In addition, to the Jetsones group of paintings, Kenny Scharf's paintings explored a number of other themes that I thought were interesting to comment on but before we get to those, I want to go through some quotes of Scharf's that were present in the exhibit that I think point to some interesting perspective on art and human life that we can all learn from.
- Innovate against the norm; creativity and innovation come when you are having fun and intentional in you letting things in your reality speak to you. "I thought it would be the answer to boring useless art. Here was art that was fun, improved your life and was in constant use."
- Make art a part of your everyday life; think outside of what you think your reality is. The first step to changing reality is believing that a world outside the present exists. "I really feel that art should be part of everyday life and everyone's life, and not just something separate devoted to a gallery or museum wall. I wish more people would get excited about art's potential to bring us out of the mundane, boring world that we all just accept and don't reach beyond."
- Art is everywhere and when you make art a part of your everyday life you can foster a spirit of rebellion; for a rebellious spirit encourages you to look for ways to innovate, to change the status quo and your current reality. "One of the things about art, for me, is a spirit of rebellion." "Rules were meant to be broken, especially in art."
So looking past these comments from Kenny Scharf on art and life, I thought he had a few other pieces of art that really spoke to me. I've shared a gallery of some of these images below. These pieces explored a variety of concepts. His work on donuts and hot dogs represented his belief that hot dogs and donuts were the most pure symbol of the destructive and circular powers of capitalism's drive. A work dedicated to the nation of Korea hosting his work and the dragons important to their culture was also featured. His work on faces was interesting as it explores concepts around a child's pureness, particularly with perception and how a child usually notices colors and faces when they first begin to perceive their reality. A room that looked like a child's imagination exploded in it ended the exhibition. All of these works of art evoked an emotional and intellectual response from me.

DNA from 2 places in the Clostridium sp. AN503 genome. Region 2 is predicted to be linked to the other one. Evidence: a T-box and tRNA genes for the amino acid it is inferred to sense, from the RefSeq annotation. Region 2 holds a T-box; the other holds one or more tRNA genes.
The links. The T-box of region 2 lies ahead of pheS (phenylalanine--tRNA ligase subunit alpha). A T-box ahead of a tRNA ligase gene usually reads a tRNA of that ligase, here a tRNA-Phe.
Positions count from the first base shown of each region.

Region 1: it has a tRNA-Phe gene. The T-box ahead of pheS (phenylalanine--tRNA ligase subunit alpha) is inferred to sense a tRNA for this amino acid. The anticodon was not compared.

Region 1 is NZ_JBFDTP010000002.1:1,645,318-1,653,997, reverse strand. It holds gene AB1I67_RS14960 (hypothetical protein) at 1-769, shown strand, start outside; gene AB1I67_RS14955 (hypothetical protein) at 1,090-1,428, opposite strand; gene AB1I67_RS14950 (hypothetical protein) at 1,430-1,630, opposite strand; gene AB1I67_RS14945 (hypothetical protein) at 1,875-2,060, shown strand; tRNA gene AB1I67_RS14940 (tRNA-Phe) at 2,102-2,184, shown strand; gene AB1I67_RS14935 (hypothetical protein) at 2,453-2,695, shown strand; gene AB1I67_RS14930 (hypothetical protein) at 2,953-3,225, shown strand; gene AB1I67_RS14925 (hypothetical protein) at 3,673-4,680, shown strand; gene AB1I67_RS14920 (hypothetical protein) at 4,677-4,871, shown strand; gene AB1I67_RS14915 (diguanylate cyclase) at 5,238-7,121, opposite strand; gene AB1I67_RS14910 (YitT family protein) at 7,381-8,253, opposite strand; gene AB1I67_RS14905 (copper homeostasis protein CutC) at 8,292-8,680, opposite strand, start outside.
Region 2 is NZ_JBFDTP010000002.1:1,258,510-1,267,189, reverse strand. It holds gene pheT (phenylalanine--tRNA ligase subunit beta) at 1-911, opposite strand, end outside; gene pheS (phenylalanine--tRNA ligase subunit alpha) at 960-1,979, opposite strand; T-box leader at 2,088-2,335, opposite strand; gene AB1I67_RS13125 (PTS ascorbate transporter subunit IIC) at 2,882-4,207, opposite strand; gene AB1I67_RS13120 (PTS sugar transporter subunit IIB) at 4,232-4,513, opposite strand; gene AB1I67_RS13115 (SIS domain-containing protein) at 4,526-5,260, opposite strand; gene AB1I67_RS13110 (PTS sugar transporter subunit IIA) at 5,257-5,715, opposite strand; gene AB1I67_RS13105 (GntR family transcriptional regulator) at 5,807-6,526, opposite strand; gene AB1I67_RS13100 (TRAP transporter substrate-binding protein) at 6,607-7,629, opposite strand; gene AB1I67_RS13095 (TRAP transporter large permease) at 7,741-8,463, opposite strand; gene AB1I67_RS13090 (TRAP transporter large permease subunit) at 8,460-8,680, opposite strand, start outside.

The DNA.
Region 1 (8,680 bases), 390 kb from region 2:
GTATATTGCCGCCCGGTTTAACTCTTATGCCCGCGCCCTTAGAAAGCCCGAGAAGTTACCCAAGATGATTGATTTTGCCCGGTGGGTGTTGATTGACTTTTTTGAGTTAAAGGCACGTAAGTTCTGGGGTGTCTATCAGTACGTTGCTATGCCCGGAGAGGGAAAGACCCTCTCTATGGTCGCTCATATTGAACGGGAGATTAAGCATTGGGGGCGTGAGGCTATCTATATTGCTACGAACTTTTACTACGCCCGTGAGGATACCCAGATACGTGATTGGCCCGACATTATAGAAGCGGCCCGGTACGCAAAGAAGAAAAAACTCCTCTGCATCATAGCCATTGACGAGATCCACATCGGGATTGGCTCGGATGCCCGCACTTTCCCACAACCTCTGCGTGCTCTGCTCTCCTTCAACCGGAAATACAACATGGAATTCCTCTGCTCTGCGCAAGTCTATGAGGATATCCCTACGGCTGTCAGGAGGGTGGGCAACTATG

I would encourage anyone I meet to check out Kenny Scharf's work if they ever find themselves near one of his exhibits. His work is colorful, engaging, and speaks to subject that remind us of our own anxieties and how we should be questioning the realities that are being marketed to us in pop culture. I look forward to following his work for a long time and engaging with it in different mediums. What are your favorite pop culture artists and what do you think of Kenny Scharf's work? Leave your comments below.